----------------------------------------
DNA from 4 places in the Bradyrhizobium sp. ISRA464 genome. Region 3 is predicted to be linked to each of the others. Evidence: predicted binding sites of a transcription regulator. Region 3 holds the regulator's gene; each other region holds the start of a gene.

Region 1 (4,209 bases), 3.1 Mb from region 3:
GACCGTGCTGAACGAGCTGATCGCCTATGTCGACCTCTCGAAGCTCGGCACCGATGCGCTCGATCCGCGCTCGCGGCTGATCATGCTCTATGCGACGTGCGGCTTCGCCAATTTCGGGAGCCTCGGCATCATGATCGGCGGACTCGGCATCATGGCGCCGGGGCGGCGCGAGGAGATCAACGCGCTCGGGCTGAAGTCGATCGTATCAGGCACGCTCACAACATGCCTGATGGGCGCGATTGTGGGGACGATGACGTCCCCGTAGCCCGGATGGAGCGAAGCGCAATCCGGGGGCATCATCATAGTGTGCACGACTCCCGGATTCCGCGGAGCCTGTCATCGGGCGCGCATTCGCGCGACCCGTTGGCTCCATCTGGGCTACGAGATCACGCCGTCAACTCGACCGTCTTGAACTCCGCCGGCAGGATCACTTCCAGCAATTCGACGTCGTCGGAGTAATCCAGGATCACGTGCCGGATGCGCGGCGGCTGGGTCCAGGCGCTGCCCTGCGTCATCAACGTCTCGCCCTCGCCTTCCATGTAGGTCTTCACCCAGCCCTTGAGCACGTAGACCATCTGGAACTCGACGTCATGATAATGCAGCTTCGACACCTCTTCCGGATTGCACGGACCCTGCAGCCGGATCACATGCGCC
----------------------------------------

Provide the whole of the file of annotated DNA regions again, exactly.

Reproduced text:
DNA from 4 places in the Bradyrhizobium sp. ISRA464 genome. Region 3 is predicted to be linked to each of the others. Evidence: predicted binding sites of a transcription regulator. Region 3 holds the regulator's gene; each other region holds the start of a gene.

Region 1 (4,209 bases), 3.1 Mb from region 3:
GACCGTGCTGAACGAGCTGATCGCCTATGTCGACCTCTCGAAGCTCGGCACCGATGCGCTCGATCCGCGCTCGCGGCTGATCATGCTCTATGCGACGTGCGGCTTCGCCAATTTCGGGAGCCTCGGCATCATGATCGGCGGACTCGGCATCATGGCGCCGGGGCGGCGCGAGGAGATCAACGCGCTCGGGCTGAAGTCGATCGTATCAGGCACGCTCACAACATGCCTGATGGGCGCGATTGTGGGGACGATGACGTCCCCGTAGCCCGGATGGAGCGAAGCGCAATCCGGGGGCATCATCATAGTGTGCACGACTCCCGGATTCCGCGGAGCCTGTCATCGGGCGCGCATTCGCGCGACCCGTTGGCTCCATCTGGGCTACGAGATCACGCCGTCAACTCGACCGTCTTGAACTCCGCCGGCAGGATCACTTCCAGCAATTCGACGTCGTCGGAGTAATCCAGGATCACGTGCCGGATGCGCGGCGGCTGGGTCCAGGCGCTGCCCTGCGTCATCAACGTCTCGCCCTCGCCTTCCATGTAGGTCTTCACCCAGCCCTTGAGCACGTAGACCATCTGGAACTCGACGTCATGATAATGCAGCTTCGACACCTCTTCCGGATTGCACGGACCCTGCAGCCGGATCACATGCGCC